The Galileo Manuscript

After an internal investigation of the findings of Nick Wilding, professor of history at Georgia State University, the library has concluded that its "Galileo manuscript" is in fact a 20th-century forgery.

We're grateful to Professor Wilding for sharing his findings, and are now working to reconsider the manuscript's role in our collection.

Background and provenance

For almost a century, the manuscript — a one-page document supposedly written by Galileo himself — has been one of the jewels at the University of Michigan Library. 

The top half of it contains the draft of a letter accompanying Galileo's official presentation of a recently built telescope to the Doge of Venice on August 24, 1609. The bottom half contains draft notes recording Galileo's telescopic observations of the moons of Jupiter from January 7–15, 1610. 

The final, genuine version of the letter is held in the Archivio di Stato di Venezia and the notes on the moons of Jupiter are part of the Sidereus Nuncius Dossier at the Biblioteca Nazionale Centrale di Firenze. 

Our manuscript first came to public attention in May 1934, when the auction firm American Art Anderson Galleries was selling the library of the late Roderick Terry, a wealthy collector of manuscripts and early printed books. According to the auction catalog, it was authenticated by Cardinal Pietro Maffi (1858-1931), Archbishop of Pisa, who compared this leaf with a Galileo autograph letter in his collection. 

It was acquired by Tracy McGregor, a Detroit businessman and avid collector of books and manuscripts. After his death, the Trustees of the McGregor Fund bequeathed the manuscript to the University of Michigan in 1938, in special recognition of the services to astronomy by Heber D. Curtis, professor of astronomy.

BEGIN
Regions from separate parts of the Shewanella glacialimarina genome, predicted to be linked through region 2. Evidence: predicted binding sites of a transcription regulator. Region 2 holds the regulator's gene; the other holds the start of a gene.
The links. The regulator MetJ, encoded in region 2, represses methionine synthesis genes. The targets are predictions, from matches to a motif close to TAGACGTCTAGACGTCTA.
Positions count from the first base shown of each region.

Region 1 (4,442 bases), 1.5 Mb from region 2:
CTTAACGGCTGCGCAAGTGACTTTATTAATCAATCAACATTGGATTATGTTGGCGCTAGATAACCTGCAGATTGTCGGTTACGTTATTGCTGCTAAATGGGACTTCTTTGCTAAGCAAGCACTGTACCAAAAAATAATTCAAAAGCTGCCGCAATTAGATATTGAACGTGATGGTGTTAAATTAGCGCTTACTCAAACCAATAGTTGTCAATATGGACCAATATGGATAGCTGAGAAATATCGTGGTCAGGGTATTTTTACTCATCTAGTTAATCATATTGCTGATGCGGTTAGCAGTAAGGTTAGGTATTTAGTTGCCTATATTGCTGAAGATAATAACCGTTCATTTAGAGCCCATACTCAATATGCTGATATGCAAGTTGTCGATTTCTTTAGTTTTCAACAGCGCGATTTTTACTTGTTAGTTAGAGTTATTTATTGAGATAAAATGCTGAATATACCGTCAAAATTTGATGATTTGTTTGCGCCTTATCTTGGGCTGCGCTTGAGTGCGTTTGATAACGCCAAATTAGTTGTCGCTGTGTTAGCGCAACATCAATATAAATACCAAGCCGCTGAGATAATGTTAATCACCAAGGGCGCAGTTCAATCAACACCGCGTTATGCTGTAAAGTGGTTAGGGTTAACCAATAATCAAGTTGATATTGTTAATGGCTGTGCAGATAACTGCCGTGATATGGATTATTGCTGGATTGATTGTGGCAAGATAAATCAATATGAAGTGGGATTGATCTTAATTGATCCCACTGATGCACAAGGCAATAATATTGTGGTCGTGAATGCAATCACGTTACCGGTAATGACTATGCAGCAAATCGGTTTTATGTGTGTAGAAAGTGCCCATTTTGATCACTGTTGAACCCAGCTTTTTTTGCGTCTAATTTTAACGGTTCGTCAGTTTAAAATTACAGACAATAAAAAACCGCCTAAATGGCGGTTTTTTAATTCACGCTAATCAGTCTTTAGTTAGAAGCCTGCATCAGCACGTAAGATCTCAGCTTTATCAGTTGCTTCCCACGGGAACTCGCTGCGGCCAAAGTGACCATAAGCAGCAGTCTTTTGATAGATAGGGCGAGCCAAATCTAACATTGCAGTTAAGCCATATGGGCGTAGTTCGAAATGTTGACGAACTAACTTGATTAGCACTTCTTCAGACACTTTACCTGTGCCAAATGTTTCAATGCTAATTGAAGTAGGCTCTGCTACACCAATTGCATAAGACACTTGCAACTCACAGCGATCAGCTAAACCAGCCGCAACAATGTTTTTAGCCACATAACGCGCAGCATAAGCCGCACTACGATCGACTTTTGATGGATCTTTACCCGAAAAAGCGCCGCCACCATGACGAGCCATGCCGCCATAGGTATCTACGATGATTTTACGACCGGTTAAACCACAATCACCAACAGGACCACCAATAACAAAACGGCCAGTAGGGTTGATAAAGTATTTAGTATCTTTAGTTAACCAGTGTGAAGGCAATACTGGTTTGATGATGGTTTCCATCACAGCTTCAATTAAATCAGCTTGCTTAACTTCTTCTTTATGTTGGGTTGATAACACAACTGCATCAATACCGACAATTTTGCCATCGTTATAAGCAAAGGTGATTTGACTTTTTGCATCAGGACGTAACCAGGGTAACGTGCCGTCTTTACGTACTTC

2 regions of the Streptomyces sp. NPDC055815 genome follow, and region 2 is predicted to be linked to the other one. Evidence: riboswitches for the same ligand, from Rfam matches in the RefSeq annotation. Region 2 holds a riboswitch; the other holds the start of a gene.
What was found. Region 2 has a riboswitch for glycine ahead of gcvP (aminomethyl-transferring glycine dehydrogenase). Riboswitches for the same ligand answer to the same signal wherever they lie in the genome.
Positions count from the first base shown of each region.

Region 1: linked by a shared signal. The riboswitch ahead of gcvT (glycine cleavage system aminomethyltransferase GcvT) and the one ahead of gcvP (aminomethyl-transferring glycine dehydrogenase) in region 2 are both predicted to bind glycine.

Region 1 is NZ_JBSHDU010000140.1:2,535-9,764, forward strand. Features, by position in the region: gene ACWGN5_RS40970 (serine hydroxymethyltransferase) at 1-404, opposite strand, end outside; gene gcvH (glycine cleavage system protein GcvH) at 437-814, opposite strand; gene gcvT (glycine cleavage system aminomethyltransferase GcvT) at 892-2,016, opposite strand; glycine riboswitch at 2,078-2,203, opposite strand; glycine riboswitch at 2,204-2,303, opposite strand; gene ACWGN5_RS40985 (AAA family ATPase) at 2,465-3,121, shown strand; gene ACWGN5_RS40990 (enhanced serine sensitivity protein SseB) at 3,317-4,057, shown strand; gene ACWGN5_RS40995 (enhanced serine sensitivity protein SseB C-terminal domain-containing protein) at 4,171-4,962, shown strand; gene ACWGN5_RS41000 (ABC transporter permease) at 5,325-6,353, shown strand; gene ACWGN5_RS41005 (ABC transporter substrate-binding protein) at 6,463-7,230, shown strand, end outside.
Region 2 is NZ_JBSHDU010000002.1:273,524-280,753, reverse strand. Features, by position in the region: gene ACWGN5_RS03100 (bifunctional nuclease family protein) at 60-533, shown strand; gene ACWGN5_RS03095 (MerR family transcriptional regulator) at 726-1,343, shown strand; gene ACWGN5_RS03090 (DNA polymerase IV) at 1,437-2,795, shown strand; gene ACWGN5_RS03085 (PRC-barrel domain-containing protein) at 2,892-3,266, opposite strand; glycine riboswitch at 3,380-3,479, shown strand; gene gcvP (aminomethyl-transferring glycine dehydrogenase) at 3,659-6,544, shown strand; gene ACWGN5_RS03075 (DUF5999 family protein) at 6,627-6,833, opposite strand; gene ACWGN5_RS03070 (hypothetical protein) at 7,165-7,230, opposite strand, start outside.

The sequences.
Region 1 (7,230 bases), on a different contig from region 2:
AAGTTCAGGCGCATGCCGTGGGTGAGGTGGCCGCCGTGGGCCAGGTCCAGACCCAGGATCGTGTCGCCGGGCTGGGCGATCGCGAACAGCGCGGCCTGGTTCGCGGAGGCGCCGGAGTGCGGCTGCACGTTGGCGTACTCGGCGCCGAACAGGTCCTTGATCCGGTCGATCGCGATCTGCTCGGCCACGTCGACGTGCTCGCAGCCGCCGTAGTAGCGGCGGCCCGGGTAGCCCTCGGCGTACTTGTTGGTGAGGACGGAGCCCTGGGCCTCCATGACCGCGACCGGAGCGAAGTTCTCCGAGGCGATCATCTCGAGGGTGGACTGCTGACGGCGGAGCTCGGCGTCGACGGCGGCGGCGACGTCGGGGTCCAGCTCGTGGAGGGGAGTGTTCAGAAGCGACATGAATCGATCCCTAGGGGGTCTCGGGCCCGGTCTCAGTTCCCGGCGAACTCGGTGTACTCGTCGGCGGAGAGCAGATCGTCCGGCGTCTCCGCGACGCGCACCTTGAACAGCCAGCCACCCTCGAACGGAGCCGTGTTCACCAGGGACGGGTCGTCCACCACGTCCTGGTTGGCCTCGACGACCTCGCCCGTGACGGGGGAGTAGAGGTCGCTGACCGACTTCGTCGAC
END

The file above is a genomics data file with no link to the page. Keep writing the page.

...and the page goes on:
Annotations and diagrams hand-written in Italian.
Annotations recording Galileo's discovery of the four moons of Jupiter, from the single leaf manuscript in our collection.


In May 2022, Curator Pablo Alvarez received an email from Wilding inquiring about the manuscript's watermark and provenance, and expressing serious doubts about its authenticity. 

Wilding concluded that our Galileo manuscript is a 20th-century fake executed by the well-known forger Tobia Nicotra. After our own experts studied his most compelling evidence — about the paper and provenance — and reexamined the manuscript, we agreed with his conclusion.


In the hand press period, paper makers often used distinctive watermarks to identify their paper. We can date paper when its watermark is linked to a particular mill during a particular period. 

The watermark on the “Galileo manuscript” contains monograms for the paper maker's initials — "AS" — and site of production — "BMO" (Bergamo). No other BMO watermarked papers have been dated before 1770, after which they are quite common. 

Further, another forgery held in the Morgan Library and Museum in New York City has similar paper that has been securely dated to 1790. 


There is no trace of the document before 1930, despite the completion of the extremely thorough National Edition of Galileo's Works (1890-1909). 

The document was accompanied at the Terry auction by a note from Archbishop Maffi, authenticating it by comparing it to two other Galileo documents in Pisa. While Maffi's letter of authentication is missing, those two alleged Galileo documents have been investigated and found to be forgeries donated by Tobia Nicotra. Nicotra was sentenced to two years in jail and a hefty fine in 1934 for forgery, including Galileo documents.